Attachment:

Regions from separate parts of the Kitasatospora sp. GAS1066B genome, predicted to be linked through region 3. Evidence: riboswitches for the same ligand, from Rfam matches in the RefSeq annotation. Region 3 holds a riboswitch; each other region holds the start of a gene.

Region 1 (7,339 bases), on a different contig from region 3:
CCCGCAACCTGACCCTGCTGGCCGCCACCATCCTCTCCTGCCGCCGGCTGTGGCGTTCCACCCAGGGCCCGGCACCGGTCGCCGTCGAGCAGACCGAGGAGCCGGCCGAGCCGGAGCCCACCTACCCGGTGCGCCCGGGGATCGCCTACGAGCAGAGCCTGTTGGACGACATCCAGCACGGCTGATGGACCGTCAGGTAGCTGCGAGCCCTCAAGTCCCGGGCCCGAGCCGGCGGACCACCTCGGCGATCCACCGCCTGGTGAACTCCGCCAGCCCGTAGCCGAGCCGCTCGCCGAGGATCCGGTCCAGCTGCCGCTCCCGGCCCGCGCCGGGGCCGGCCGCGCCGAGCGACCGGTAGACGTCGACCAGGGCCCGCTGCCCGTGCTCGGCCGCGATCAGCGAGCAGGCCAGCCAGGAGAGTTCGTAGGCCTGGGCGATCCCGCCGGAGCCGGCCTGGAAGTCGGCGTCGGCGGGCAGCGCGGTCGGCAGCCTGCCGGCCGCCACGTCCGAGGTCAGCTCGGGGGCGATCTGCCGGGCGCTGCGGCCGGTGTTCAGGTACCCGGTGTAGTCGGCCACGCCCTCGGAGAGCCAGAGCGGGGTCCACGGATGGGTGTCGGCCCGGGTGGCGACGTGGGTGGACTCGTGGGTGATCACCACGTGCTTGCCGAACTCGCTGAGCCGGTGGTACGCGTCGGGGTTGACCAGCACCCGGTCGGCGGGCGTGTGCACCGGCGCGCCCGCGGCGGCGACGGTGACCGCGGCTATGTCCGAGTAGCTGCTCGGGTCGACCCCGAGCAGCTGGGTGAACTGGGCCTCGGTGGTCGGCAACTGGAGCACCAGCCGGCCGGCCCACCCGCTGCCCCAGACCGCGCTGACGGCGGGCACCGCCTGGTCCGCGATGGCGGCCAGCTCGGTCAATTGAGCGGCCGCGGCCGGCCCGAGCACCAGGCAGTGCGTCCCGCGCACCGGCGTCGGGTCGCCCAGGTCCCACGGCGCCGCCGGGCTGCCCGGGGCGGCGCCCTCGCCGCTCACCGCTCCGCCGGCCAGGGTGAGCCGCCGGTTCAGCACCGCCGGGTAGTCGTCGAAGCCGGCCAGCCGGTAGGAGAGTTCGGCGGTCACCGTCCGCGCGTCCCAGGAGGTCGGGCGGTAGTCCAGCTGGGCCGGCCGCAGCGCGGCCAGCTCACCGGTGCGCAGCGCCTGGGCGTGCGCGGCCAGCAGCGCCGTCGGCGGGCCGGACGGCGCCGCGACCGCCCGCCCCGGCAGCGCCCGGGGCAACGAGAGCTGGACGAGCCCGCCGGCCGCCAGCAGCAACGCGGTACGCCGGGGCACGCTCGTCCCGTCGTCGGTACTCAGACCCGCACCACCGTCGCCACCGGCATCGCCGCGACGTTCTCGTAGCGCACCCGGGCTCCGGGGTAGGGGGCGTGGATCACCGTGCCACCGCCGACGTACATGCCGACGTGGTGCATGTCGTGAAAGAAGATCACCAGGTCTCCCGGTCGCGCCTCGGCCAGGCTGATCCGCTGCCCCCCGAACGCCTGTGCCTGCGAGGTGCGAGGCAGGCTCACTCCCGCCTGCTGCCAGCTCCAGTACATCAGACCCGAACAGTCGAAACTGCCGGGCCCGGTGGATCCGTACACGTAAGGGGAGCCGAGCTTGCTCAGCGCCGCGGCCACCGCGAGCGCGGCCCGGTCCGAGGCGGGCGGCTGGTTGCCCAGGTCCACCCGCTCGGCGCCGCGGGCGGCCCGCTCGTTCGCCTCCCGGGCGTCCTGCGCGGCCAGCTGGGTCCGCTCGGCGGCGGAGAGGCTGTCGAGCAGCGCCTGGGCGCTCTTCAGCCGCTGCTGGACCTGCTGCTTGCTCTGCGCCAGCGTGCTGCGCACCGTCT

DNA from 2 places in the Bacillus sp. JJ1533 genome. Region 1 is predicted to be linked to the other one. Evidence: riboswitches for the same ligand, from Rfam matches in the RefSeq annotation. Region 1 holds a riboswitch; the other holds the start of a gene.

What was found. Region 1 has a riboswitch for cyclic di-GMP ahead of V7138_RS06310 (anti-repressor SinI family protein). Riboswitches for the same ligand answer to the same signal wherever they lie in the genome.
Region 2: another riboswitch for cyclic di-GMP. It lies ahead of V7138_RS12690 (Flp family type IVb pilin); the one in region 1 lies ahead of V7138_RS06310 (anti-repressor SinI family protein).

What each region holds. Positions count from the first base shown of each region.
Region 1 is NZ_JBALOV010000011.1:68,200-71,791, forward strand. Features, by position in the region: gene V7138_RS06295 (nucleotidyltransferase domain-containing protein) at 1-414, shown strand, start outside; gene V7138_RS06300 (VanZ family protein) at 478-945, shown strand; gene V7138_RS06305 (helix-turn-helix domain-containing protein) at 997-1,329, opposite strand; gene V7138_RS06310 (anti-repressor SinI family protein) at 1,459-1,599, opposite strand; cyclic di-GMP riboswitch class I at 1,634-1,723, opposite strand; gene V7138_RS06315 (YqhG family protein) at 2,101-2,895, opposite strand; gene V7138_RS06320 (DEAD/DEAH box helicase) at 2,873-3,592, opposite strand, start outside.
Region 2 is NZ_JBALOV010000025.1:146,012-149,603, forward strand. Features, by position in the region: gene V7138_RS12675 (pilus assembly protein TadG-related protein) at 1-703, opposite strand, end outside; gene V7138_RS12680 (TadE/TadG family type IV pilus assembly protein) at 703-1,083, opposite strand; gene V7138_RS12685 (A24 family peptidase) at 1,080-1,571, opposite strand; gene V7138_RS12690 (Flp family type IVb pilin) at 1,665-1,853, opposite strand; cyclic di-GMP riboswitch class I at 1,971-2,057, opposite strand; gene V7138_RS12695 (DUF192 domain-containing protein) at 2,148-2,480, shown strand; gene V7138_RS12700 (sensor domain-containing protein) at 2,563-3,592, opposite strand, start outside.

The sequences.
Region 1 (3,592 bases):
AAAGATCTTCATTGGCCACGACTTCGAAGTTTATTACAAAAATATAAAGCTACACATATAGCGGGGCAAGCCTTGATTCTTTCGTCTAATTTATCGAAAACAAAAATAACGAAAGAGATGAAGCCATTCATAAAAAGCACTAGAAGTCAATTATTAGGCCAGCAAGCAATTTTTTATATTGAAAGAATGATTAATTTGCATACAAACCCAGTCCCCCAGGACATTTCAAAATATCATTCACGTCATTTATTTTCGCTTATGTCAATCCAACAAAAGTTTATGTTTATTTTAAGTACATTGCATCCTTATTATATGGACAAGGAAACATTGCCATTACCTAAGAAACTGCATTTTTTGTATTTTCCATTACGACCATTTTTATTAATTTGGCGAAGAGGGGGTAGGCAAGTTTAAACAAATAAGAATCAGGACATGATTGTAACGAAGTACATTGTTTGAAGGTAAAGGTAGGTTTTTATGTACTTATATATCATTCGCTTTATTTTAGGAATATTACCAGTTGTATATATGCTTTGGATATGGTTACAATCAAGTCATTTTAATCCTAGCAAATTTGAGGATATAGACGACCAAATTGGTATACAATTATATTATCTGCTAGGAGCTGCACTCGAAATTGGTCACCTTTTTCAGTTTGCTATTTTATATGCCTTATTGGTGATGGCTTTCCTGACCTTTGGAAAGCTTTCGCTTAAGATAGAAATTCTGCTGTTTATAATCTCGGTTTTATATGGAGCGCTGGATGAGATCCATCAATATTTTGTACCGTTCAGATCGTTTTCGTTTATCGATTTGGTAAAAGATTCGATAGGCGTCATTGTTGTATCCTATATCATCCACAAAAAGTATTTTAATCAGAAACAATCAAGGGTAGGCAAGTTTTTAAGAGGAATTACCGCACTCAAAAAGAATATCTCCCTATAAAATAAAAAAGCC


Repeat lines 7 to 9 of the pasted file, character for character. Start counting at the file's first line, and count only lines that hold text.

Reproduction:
What each region holds. Positions count from the first base shown of each region.
Region 1 is NZ_JBALOV010000011.1:68,200-71,791, forward strand. Features, by position in the region: gene V7138_RS06295 (nucleotidyltransferase domain-containing protein) at 1-414, shown strand, start outside; gene V7138_RS06300 (VanZ family protein) at 478-945, shown strand; gene V7138_RS06305 (helix-turn-helix domain-containing protein) at 997-1,329, opposite strand; gene V7138_RS06310 (anti-repressor SinI family protein) at 1,459-1,599, opposite strand; cyclic di-GMP riboswitch class I at 1,634-1,723, opposite strand; gene V7138_RS06315 (YqhG family protein) at 2,101-2,895, opposite strand; gene V7138_RS06320 (DEAD/DEAH box helicase) at 2,873-3,592, opposite strand, start outside.
Region 2 is NZ_JBALOV010000025.1:146,012-149,603, forward strand. Features, by position in the region: gene V7138_RS12675 (pilus assembly protein TadG-related protein) at 1-703, opposite strand, end outside; gene V7138_RS12680 (TadE/TadG family type IV pilus assembly protein) at 703-1,083, opposite strand; gene V7138_RS12685 (A24 family peptidase) at 1,080-1,571, opposite strand; gene V7138_RS12690 (Flp family type IVb pilin) at 1,665-1,853, opposite strand; cyclic di-GMP riboswitch class I at 1,971-2,057, opposite strand; gene V7138_RS12695 (DUF192 domain-containing protein) at 2,148-2,480, shown strand; gene V7138_RS12700 (sensor domain-containing protein) at 2,563-3,592, opposite strand, start outside.